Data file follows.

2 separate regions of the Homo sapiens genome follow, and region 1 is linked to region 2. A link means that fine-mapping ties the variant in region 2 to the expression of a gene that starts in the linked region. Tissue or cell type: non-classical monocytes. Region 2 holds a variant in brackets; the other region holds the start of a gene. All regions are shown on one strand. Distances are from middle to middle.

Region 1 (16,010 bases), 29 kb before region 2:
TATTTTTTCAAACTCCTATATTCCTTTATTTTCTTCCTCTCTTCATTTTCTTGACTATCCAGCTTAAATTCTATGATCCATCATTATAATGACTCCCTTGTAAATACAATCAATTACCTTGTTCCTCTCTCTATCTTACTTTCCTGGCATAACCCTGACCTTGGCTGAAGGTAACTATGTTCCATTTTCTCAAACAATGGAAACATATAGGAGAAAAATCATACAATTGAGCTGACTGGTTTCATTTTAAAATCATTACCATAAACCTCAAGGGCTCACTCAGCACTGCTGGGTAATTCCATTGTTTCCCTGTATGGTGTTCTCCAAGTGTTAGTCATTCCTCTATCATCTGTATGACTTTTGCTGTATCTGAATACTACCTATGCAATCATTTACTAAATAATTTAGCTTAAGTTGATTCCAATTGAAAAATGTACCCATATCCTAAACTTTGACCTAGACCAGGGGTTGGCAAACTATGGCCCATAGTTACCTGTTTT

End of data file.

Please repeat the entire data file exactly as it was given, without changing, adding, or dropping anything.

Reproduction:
2 separate regions of the Homo sapiens genome follow, and region 1 is linked to region 2. A link means that fine-mapping ties the variant in region 2 to the expression of a gene that starts in the linked region. Tissue or cell type: non-classical monocytes. Region 2 holds a variant in brackets; the other region holds the start of a gene. All regions are shown on one strand. Distances are from middle to middle.

Region 1 (16,010 bases), 29 kb before region 2:
TATTTTTTCAAACTCCTATATTCCTTTATTTTCTTCCTCTCTTCATTTTCTTGACTATCCAGCTTAAATTCTATGATCCATCATTATAATGACTCCCTTGTAAATACAATCAATTACCTTGTTCCTCTCTCTATCTTACTTTCCTGGCATAACCCTGACCTTGGCTGAAGGTAACTATGTTCCATTTTCTCAAACAATGGAAACATATAGGAGAAAAATCATACAATTGAGCTGACTGGTTTCATTTTAAAATCATTACCATAAACCTCAAGGGCTCACTCAGCACTGCTGGGTAATTCCATTGTTTCCCTGTATGGTGTTCTCCAAGTGTTAGTCATTCCTCTATCATCTGTATGACTTTTGCTGTATCTGAATACTACCTATGCAATCATTTACTAAATAATTTAGCTTAAGTTGATTCCAATTGAAAAATGTACCCATATCCTAAACTTTGACCTAGACCAGGGGTTGGCAAACTATGGCCCATAGTTACCTGTTTT